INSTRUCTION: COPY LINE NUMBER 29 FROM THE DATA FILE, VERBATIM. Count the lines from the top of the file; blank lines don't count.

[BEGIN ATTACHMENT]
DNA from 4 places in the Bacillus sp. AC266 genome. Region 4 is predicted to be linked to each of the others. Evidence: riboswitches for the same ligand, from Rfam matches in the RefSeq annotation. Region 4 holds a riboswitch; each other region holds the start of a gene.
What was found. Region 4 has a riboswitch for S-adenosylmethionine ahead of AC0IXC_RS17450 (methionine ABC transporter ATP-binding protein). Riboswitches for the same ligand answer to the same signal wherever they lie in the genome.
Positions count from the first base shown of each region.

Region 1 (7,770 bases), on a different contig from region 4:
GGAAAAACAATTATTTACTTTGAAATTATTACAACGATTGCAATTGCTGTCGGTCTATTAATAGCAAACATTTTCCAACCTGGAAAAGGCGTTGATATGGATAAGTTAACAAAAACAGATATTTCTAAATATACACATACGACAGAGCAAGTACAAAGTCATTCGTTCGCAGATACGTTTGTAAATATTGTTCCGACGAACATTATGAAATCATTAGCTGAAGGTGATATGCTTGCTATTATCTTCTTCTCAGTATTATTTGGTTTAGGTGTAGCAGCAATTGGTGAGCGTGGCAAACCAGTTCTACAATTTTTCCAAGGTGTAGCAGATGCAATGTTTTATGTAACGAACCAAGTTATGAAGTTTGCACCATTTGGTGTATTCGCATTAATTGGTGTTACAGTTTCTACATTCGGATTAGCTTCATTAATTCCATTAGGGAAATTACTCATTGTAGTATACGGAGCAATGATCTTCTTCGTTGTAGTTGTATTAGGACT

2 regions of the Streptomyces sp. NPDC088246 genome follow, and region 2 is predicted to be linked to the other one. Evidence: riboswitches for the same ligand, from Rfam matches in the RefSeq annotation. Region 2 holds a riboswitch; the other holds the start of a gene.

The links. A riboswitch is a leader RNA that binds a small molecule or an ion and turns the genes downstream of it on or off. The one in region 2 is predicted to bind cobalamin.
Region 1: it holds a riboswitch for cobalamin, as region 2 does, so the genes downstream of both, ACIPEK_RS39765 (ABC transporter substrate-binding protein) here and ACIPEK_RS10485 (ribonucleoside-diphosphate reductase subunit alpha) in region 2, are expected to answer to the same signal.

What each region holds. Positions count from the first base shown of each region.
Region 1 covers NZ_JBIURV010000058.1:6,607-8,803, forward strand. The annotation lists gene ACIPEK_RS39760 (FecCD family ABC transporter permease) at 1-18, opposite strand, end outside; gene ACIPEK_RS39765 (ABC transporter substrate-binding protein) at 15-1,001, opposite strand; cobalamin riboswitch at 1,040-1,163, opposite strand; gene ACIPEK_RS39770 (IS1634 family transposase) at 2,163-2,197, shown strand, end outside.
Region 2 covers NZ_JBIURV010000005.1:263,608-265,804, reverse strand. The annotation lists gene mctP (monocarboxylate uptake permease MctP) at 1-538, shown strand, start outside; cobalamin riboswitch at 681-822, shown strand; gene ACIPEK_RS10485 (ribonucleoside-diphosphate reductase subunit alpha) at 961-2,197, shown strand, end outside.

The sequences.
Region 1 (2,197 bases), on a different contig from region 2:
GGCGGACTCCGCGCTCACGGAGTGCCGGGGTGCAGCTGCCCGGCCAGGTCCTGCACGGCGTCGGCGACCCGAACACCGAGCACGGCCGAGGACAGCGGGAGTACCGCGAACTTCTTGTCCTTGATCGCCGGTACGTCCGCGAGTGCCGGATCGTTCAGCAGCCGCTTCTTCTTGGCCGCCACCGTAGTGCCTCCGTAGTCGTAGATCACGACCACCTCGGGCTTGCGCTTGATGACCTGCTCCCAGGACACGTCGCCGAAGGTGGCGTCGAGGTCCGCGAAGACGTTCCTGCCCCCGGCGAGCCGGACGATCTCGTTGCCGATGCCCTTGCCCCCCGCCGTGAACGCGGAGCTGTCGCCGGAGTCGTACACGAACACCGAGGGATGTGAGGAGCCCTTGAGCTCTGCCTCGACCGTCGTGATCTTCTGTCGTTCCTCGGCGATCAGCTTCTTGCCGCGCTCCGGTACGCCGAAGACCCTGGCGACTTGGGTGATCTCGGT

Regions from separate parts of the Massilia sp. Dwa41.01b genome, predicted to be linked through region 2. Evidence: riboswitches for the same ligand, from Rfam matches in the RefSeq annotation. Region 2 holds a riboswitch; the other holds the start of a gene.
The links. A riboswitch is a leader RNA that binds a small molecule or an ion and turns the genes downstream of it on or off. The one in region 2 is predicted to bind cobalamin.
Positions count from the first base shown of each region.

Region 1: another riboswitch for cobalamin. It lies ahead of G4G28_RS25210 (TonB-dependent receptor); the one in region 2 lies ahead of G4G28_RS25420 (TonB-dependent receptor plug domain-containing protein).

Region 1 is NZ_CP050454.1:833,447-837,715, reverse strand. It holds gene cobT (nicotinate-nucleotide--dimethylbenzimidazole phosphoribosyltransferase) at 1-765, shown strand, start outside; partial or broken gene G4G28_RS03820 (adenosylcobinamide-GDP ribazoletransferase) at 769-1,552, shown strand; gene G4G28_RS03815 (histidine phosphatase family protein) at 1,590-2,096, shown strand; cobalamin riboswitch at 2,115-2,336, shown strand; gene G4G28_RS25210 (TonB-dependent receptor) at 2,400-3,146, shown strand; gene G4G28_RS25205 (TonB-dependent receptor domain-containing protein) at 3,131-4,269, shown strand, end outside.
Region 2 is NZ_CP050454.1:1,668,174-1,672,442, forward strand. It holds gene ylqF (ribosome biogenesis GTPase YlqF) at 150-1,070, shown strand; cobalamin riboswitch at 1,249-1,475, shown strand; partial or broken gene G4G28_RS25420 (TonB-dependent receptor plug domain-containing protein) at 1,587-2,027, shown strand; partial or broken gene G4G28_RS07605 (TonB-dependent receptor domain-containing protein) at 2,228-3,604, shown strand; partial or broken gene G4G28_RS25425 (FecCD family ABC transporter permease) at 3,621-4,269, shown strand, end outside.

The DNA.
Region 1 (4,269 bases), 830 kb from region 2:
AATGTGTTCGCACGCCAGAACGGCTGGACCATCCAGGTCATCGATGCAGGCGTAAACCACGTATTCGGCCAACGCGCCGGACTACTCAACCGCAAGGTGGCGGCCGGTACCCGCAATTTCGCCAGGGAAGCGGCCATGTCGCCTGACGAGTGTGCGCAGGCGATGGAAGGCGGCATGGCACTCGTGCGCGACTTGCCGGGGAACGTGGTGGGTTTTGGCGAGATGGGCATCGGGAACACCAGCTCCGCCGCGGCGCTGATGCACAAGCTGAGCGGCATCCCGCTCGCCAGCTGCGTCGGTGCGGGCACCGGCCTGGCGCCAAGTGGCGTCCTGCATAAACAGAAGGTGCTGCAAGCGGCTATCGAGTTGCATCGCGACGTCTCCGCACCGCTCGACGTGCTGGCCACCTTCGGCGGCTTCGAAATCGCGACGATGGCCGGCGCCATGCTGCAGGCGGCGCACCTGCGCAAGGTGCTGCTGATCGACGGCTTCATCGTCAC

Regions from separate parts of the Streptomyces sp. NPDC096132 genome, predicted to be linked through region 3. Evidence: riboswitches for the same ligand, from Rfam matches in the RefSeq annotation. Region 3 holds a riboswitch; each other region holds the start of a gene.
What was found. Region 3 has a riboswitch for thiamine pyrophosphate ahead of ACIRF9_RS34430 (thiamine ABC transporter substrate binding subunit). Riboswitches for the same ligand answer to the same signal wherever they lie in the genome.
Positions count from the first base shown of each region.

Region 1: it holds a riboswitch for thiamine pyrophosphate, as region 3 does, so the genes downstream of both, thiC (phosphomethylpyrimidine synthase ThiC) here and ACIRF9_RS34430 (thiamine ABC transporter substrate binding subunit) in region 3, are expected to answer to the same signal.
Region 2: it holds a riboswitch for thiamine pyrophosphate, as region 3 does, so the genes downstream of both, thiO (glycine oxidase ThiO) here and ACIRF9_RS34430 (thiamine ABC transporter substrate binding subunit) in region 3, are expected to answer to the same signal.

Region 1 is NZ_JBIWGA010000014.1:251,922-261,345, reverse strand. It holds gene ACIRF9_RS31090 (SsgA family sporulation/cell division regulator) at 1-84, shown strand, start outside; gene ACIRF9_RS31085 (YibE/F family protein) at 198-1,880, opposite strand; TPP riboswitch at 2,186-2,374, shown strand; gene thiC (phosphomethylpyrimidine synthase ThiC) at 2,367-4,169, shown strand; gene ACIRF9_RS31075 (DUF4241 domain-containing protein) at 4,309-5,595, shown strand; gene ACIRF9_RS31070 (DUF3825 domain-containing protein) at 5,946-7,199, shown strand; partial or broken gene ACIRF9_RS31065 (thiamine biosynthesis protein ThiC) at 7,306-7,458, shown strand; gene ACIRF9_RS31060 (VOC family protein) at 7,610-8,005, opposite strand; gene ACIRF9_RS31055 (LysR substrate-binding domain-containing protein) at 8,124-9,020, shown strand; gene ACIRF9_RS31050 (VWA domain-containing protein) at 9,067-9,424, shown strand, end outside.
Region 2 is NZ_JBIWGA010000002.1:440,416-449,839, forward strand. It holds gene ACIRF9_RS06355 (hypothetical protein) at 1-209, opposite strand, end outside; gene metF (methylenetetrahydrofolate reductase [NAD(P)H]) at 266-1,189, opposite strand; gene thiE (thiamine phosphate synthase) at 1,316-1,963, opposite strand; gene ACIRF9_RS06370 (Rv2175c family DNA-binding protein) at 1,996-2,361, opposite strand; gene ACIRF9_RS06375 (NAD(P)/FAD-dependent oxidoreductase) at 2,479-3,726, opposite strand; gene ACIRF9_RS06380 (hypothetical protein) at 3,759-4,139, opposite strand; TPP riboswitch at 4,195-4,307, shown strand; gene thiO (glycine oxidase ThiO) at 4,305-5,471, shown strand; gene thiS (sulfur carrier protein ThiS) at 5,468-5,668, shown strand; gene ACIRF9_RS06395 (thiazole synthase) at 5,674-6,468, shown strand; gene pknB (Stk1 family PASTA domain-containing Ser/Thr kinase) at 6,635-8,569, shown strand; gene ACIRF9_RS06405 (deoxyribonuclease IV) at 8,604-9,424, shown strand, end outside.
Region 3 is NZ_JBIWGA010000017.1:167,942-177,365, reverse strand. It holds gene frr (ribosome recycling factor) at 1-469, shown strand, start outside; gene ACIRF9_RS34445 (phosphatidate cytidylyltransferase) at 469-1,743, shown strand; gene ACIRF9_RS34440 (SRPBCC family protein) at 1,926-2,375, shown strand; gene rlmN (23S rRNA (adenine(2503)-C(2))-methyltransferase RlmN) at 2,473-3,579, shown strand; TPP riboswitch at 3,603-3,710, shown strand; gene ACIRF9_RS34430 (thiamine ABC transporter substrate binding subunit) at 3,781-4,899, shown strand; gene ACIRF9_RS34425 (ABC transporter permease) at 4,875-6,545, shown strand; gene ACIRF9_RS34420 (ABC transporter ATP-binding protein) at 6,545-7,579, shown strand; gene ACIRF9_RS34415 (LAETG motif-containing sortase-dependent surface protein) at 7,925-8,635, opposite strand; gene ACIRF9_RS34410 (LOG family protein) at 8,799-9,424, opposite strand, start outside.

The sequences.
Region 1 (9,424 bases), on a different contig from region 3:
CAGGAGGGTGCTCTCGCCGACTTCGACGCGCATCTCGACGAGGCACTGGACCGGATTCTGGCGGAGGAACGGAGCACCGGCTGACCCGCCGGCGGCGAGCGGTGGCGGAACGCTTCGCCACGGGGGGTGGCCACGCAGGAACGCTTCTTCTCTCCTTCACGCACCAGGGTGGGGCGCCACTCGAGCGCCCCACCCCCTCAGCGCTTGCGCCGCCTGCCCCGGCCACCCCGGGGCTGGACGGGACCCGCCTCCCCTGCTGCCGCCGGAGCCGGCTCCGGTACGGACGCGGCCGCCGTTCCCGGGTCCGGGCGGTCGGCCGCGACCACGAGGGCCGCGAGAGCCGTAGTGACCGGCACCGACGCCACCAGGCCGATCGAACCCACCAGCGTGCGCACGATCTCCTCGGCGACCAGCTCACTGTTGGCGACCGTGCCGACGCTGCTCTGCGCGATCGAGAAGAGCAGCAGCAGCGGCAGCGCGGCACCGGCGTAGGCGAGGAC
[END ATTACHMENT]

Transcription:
Region 1 is NZ_JBIWGA010000014.1:251,922-261,345, reverse strand. It holds gene ACIRF9_RS31090 (SsgA family sporulation/cell division regulator) at 1-84, shown strand, start outside; gene ACIRF9_RS31085 (YibE/F family protein) at 198-1,880, opposite strand; TPP riboswitch at 2,186-2,374, shown strand; gene thiC (phosphomethylpyrimidine synthase ThiC) at 2,367-4,169, shown strand; gene ACIRF9_RS31075 (DUF4241 domain-containing protein) at 4,309-5,595, shown strand; gene ACIRF9_RS31070 (DUF3825 domain-containing protein) at 5,946-7,199, shown strand; partial or broken gene ACIRF9_RS31065 (thiamine biosynthesis protein ThiC) at 7,306-7,458, shown strand; gene ACIRF9_RS31060 (VOC family protein) at 7,610-8,005, opposite strand; gene ACIRF9_RS31055 (LysR substrate-binding domain-containing protein) at 8,124-9,020, shown strand; gene ACIRF9_RS31050 (VWA domain-containing protein) at 9,067-9,424, shown strand, end outside.